The NJ plastic bag ban begins today. Tips to know before you go to the store.

The NJ plastic bag ban begins today. Tips to know before you go to the store.

The NJ plastic bag ban begins today.  Tips to know before you go to the store.

New Jersey’s plastic bag ban is officially in effect.

Since Wednesday May 4, single-use plastic bags are prohibited in all store checkouts, and paper bags in large grocery stores. The bill to ban bags and other single-use plastic items was signed into law in November 2020, but gave stores and consumers 18 months to prepare.

The ban is probably the strictest in the country, as it’s the only one that prohibits paper bags in grocery stores (most other bag-banning states allow paper bags, for free or for a nominal fee). The ban also includes polystyrene products and limits when straws can be distributed.

It will surely take some time to get used to the new rules, but the basic information you need to know can be found here.

What types of bags are prohibited?

All stores are prohibited from distributing or selling single-use plastic bags upon checkout. Paper bags are banned in grocery stores, but non-grocery stores and retail stores can still supply them in paper. It will be fine for a clothing retailer or a small bodega to put your purchase in a paper bag.

Produce bags, bags used for packaging meat or dry cleaning, and a few other exceptions remain.

Read more: Garbage, products and pet waste bags are still acceptable when the new law takes effect

So what do I do when I go grocery shopping?

Bring your own reusable bags, be prepared to purchase some at checkout, or plan to shop without a bag. You can always take your purchased items into the car and put them directly in the trunk.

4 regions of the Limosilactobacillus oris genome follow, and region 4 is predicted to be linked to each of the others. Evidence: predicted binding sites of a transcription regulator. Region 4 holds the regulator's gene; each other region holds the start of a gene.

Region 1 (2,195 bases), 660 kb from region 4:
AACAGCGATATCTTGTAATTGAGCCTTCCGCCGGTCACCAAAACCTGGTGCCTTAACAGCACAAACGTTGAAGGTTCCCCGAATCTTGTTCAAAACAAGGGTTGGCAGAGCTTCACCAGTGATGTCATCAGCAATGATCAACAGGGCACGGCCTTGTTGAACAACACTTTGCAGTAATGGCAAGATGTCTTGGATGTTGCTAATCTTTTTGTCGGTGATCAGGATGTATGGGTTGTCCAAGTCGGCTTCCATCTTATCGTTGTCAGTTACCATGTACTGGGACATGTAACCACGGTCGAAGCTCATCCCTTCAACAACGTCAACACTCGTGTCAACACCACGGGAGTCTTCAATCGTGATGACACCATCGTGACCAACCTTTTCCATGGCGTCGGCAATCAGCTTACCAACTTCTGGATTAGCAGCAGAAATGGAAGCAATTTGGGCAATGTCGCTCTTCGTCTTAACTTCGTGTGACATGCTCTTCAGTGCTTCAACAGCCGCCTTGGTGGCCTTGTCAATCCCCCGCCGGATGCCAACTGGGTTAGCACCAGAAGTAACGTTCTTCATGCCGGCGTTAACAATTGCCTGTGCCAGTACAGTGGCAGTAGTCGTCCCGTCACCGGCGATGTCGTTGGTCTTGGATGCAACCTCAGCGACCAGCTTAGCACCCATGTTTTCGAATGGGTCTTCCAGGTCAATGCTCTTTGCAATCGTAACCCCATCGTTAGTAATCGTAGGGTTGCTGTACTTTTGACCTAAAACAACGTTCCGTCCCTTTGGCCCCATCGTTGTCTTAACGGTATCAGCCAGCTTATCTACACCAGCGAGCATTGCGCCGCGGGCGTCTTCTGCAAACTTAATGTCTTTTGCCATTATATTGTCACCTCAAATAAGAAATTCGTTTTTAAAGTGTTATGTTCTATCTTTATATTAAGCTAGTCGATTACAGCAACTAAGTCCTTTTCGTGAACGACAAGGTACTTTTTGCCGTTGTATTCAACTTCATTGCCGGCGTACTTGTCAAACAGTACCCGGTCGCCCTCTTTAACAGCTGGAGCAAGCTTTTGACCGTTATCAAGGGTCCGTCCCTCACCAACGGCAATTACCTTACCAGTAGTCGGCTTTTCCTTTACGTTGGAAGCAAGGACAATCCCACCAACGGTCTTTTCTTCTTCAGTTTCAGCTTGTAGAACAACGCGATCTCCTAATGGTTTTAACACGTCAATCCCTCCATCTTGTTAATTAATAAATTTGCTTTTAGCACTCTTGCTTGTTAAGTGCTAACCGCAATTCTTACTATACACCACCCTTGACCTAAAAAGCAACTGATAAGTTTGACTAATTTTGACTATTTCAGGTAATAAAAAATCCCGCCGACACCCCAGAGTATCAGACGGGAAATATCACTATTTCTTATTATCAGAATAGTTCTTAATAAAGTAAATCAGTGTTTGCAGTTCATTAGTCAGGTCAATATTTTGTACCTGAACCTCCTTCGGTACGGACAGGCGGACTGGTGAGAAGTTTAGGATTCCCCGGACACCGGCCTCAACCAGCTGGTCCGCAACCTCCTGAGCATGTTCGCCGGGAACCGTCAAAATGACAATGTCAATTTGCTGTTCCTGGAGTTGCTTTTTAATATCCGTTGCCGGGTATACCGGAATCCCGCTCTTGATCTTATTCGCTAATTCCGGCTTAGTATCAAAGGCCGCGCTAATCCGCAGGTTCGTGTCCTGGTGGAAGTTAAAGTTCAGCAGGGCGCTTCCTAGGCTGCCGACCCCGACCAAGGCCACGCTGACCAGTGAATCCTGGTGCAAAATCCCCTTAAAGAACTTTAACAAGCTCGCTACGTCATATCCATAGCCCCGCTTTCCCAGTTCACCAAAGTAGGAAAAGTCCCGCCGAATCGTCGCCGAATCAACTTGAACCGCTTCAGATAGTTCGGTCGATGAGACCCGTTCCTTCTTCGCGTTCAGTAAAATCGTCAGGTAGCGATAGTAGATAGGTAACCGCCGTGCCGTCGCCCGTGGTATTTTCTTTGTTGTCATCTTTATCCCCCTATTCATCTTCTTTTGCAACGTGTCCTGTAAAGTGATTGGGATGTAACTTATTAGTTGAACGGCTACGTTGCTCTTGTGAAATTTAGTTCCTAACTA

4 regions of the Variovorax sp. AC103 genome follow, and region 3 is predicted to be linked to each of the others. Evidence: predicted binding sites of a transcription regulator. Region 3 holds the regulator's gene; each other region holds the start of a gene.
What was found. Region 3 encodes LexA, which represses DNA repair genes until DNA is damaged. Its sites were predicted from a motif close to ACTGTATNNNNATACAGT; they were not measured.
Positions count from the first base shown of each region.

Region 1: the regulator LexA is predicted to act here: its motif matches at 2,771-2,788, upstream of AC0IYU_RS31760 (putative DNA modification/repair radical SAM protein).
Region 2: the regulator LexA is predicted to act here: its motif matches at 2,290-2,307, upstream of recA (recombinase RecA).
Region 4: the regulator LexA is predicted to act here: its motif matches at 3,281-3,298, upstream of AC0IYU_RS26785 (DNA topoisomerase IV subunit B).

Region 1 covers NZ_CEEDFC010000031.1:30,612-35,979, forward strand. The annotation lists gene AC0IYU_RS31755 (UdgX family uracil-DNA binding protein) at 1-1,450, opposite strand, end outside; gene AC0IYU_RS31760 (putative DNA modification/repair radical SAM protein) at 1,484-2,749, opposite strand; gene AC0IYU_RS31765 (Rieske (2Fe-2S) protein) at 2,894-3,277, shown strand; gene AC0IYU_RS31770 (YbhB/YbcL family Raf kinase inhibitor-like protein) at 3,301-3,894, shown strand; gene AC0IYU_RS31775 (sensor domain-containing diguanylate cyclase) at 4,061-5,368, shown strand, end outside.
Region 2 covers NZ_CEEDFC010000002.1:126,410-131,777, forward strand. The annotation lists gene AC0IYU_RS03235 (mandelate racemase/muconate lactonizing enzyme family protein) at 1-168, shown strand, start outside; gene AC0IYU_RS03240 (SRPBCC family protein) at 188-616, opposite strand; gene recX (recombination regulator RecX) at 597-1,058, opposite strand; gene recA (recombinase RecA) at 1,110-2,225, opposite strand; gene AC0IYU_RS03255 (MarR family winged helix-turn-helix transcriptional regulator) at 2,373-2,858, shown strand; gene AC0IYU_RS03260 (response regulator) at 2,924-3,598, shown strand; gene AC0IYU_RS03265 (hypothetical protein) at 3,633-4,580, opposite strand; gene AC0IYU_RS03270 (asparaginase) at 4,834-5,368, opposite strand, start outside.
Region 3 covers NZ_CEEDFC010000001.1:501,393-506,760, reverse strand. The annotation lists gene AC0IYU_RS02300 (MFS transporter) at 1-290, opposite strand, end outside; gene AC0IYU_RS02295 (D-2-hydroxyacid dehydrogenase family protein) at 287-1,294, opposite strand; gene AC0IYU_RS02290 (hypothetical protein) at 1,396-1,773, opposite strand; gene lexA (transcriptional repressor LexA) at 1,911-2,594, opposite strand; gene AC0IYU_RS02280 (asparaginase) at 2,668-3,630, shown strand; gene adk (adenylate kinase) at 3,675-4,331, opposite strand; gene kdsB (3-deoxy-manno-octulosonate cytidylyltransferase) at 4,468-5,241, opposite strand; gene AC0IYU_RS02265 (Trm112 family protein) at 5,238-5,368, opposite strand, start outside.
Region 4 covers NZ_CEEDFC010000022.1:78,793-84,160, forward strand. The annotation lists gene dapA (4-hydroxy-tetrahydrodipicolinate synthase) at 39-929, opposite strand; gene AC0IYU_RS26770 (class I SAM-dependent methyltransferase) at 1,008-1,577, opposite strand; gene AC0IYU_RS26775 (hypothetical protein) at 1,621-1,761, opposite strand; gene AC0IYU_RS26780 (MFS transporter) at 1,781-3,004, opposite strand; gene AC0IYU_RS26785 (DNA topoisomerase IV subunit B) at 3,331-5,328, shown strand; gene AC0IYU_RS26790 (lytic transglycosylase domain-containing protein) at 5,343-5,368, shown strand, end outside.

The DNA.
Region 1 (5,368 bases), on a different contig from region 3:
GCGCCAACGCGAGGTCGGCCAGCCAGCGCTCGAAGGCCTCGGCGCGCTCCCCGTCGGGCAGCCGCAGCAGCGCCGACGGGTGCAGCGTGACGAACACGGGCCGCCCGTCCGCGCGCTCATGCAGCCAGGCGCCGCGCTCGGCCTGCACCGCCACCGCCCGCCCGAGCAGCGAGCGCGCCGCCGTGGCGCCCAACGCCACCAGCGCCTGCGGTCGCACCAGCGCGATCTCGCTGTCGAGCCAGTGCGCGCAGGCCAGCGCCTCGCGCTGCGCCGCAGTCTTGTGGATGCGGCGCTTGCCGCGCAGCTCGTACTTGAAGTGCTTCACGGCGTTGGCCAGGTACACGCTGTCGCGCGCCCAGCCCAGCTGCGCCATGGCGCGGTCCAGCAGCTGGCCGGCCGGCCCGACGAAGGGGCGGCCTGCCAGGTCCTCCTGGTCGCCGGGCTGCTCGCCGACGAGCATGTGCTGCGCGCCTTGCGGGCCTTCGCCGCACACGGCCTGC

Stores cannot require customers to purchase a reusable bag.

Also, if you’re like most people and have stocked up on a bunch of those single-use bags or paper bags, you can always bring them to checkout if you want. The idea here is to get people to reduce their plastic consumption.

Read more: Why are grocery stores banned from using paper bags?

What is a reusable bag?

To be considered a reusable bag, the bag must have handles, be made of some kind of washable fabric, and withstand 125 multiple uses and washes.

Anything made of plastic, regardless of its thickness, is not considered reusable.

But the law applies to what stores can offer you. This does not apply to what you can bring. If you have an entire kitchen cupboard full of plastic bags, you can continue to use them.

Read more: How to keep your reusable bags clean

How will this affect my home grocery order?

Most New Jersey grocery stores told NJ Advance Media they plan to distribute a new set of reusable bags with every online order. Most stores will implement a new fee to cover bags, while one (Whole Foods) told NJ Advance Media it will be rolled into their existing fee.

Some stores, like Walmart and Target, have said they won’t use any type of bag when you pick up your order.